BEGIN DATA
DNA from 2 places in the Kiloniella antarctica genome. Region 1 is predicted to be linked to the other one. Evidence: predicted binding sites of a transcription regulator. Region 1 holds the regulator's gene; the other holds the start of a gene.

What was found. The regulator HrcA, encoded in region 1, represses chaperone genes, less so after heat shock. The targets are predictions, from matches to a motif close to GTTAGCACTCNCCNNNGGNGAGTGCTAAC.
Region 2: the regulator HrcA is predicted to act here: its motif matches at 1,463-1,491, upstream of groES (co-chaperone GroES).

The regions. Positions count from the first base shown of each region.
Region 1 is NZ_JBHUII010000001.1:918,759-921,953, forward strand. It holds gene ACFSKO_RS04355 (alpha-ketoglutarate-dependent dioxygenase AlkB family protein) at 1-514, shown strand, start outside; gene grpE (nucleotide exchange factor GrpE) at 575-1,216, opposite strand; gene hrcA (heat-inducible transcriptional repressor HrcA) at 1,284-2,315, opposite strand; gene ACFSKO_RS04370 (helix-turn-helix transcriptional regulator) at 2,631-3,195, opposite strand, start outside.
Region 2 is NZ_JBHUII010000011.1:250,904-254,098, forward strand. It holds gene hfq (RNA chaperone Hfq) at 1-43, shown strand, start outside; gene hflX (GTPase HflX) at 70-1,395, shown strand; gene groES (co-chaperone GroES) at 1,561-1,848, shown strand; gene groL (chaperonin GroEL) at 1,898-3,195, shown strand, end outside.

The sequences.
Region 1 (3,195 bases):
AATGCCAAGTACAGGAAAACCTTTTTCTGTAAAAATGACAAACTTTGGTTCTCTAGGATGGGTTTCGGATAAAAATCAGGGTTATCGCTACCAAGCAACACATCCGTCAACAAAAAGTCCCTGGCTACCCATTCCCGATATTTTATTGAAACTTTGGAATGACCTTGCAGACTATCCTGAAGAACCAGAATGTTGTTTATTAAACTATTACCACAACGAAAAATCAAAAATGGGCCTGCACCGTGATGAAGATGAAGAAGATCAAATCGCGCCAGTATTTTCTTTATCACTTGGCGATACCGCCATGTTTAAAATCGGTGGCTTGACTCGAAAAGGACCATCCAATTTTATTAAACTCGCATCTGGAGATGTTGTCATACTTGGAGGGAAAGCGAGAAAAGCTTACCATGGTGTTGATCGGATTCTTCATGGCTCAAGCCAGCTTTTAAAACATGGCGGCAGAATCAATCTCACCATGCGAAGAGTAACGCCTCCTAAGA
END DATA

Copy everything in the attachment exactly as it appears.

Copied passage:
DNA from 2 places in the Kiloniella antarctica genome. Region 1 is predicted to be linked to the other one. Evidence: predicted binding sites of a transcription regulator. Region 1 holds the regulator's gene; the other holds the start of a gene.

What was found. The regulator HrcA, encoded in region 1, represses chaperone genes, less so after heat shock. The targets are predictions, from matches to a motif close to GTTAGCACTCNCCNNNGGNGAGTGCTAAC.
Region 2: the regulator HrcA is predicted to act here: its motif matches at 1,463-1,491, upstream of groES (co-chaperone GroES).

The regions. Positions count from the first base shown of each region.
Region 1 is NZ_JBHUII010000001.1:918,759-921,953, forward strand. It holds gene ACFSKO_RS04355 (alpha-ketoglutarate-dependent dioxygenase AlkB family protein) at 1-514, shown strand, start outside; gene grpE (nucleotide exchange factor GrpE) at 575-1,216, opposite strand; gene hrcA (heat-inducible transcriptional repressor HrcA) at 1,284-2,315, opposite strand; gene ACFSKO_RS04370 (helix-turn-helix transcriptional regulator) at 2,631-3,195, opposite strand, start outside.
Region 2 is NZ_JBHUII010000011.1:250,904-254,098, forward strand. It holds gene hfq (RNA chaperone Hfq) at 1-43, shown strand, start outside; gene hflX (GTPase HflX) at 70-1,395, shown strand; gene groES (co-chaperone GroES) at 1,561-1,848, shown strand; gene groL (chaperonin GroEL) at 1,898-3,195, shown strand, end outside.

The sequences.
Region 1 (3,195 bases):
AATGCCAAGTACAGGAAAACCTTTTTCTGTAAAAATGACAAACTTTGGTTCTCTAGGATGGGTTTCGGATAAAAATCAGGGTTATCGCTACCAAGCAACACATCCGTCAACAAAAAGTCCCTGGCTACCCATTCCCGATATTTTATTGAAACTTTGGAATGACCTTGCAGACTATCCTGAAGAACCAGAATGTTGTTTATTAAACTATTACCACAACGAAAAATCAAAAATGGGCCTGCACCGTGATGAAGATGAAGAAGATCAAATCGCGCCAGTATTTTCTTTATCACTTGGCGATACCGCCATGTTTAAAATCGGTGGCTTGACTCGAAAAGGACCATCCAATTTTATTAAACTCGCATCTGGAGATGTTGTCATACTTGGAGGGAAAGCGAGAAAAGCTTACCATGGTGTTGATCGGATTCTTCATGGCTCAAGCCAGCTTTTAAAACATGGCGGCAGAATCAATCTCACCATGCGAAGAGTAACGCCTCCTAAGA